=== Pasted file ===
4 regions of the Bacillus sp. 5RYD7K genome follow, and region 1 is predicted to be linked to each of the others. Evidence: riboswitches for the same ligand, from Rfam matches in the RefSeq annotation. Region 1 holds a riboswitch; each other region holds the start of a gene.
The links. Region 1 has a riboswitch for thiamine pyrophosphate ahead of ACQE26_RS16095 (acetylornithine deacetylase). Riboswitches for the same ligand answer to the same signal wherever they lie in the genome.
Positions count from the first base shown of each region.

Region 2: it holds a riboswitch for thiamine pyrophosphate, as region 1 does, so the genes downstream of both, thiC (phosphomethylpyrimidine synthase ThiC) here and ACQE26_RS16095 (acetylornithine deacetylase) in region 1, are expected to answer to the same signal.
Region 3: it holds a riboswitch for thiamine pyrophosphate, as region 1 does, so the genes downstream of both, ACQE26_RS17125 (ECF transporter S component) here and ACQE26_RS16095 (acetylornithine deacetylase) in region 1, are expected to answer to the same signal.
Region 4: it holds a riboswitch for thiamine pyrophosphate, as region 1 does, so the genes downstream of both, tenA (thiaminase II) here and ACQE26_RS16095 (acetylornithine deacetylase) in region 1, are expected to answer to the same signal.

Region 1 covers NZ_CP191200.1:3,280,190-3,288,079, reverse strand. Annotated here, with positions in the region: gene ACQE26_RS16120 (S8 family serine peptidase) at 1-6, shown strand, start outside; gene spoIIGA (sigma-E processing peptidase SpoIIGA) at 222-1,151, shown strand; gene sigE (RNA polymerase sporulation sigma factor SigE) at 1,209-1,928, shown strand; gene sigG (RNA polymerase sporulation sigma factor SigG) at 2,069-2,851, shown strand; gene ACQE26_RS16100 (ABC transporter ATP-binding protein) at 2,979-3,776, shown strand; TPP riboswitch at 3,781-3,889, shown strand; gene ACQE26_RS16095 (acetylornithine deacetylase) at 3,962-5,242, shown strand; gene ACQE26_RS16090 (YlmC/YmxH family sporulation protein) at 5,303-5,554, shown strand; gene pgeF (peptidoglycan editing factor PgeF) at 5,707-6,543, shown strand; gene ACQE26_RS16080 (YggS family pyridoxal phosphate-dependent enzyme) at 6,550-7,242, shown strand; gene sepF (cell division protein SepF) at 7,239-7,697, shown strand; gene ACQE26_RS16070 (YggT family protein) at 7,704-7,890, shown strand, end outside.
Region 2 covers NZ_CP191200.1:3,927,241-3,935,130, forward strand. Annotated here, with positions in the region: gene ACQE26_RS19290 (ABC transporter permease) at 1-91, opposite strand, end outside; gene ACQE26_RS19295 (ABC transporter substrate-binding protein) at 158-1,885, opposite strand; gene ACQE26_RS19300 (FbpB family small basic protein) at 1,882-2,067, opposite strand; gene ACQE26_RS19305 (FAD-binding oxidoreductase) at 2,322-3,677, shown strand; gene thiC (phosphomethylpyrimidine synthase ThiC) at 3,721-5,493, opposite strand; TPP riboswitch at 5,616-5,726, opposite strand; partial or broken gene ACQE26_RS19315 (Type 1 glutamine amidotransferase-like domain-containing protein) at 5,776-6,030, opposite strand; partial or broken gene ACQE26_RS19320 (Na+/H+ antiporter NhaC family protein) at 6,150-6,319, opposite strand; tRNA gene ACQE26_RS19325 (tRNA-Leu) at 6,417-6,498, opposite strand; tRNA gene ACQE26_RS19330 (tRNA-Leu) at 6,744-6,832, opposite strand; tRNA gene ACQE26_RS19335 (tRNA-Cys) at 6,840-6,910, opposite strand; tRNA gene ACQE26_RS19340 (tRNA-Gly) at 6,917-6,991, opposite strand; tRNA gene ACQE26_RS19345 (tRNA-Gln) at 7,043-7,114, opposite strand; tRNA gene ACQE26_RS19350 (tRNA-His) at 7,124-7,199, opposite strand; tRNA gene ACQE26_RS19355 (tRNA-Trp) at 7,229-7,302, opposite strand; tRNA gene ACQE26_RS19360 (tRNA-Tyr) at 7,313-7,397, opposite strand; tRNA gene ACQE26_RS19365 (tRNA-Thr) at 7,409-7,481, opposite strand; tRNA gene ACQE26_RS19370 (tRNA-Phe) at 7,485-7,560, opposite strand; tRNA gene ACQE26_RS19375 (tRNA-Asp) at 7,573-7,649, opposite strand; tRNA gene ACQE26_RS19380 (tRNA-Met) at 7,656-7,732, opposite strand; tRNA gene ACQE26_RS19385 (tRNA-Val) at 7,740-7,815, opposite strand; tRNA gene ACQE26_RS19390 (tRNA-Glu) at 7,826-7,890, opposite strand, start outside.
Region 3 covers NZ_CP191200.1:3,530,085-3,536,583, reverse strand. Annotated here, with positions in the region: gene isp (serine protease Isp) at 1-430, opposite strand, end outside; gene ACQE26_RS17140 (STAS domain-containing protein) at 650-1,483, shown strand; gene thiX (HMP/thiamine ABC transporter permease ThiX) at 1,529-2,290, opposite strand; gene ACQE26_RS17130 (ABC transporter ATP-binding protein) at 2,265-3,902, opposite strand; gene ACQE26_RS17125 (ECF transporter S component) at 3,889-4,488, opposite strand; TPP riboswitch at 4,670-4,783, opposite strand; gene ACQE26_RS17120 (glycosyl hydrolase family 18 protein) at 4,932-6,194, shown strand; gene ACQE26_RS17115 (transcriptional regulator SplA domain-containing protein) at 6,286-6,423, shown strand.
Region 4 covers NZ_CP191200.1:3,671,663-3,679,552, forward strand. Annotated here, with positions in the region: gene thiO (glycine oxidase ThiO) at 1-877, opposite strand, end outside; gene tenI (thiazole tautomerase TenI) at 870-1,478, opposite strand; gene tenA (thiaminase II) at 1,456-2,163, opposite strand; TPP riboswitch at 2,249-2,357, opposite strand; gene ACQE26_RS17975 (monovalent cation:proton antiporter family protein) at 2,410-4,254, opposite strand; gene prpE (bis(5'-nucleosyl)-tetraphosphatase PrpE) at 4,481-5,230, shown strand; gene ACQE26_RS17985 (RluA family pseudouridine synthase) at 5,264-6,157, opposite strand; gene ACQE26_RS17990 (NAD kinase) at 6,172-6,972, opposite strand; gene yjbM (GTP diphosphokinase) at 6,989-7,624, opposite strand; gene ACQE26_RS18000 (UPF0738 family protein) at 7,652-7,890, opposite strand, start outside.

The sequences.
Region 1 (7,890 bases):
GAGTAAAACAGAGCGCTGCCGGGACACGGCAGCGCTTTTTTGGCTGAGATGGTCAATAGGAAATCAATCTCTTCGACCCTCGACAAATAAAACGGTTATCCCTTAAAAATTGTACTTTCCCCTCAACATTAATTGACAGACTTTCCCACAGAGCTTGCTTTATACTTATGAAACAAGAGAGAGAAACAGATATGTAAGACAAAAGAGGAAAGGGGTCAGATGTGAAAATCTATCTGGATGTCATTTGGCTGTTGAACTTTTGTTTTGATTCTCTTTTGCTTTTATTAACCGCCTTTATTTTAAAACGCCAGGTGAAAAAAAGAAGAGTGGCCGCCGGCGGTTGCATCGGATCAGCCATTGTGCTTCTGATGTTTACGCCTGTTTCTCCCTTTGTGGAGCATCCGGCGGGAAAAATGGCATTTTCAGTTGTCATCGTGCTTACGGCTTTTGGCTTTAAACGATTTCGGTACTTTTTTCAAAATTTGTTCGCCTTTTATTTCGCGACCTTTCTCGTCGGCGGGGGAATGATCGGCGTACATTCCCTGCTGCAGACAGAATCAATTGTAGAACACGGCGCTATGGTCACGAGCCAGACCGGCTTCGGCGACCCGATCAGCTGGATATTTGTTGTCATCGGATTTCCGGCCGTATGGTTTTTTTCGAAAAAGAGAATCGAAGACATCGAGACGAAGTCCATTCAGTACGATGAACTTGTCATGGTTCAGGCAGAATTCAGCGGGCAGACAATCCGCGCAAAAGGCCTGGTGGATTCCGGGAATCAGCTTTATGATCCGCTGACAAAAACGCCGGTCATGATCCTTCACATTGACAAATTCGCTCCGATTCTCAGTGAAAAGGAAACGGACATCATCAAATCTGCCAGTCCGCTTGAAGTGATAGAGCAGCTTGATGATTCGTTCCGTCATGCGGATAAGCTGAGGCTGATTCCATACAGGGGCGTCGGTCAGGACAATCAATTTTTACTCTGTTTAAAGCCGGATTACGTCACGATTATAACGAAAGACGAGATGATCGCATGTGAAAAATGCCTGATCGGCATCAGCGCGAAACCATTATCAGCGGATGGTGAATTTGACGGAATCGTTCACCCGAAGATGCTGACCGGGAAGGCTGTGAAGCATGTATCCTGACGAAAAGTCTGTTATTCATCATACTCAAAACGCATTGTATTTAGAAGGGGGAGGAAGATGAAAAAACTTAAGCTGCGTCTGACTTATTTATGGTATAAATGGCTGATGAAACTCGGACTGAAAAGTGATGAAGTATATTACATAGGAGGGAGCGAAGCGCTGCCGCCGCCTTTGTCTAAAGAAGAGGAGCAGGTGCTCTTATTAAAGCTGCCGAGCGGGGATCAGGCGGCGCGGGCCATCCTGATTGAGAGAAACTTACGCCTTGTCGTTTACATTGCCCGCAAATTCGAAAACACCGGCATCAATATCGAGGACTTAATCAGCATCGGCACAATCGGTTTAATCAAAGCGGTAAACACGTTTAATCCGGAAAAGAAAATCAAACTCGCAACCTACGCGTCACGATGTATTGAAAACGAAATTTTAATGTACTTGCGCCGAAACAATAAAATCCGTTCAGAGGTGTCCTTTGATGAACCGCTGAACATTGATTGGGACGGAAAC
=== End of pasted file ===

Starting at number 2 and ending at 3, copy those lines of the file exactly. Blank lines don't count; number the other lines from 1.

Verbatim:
The links. Region 1 has a riboswitch for thiamine pyrophosphate ahead of ACQE26_RS16095 (acetylornithine deacetylase). Riboswitches for the same ligand answer to the same signal wherever they lie in the genome.
Positions count from the first base shown of each region.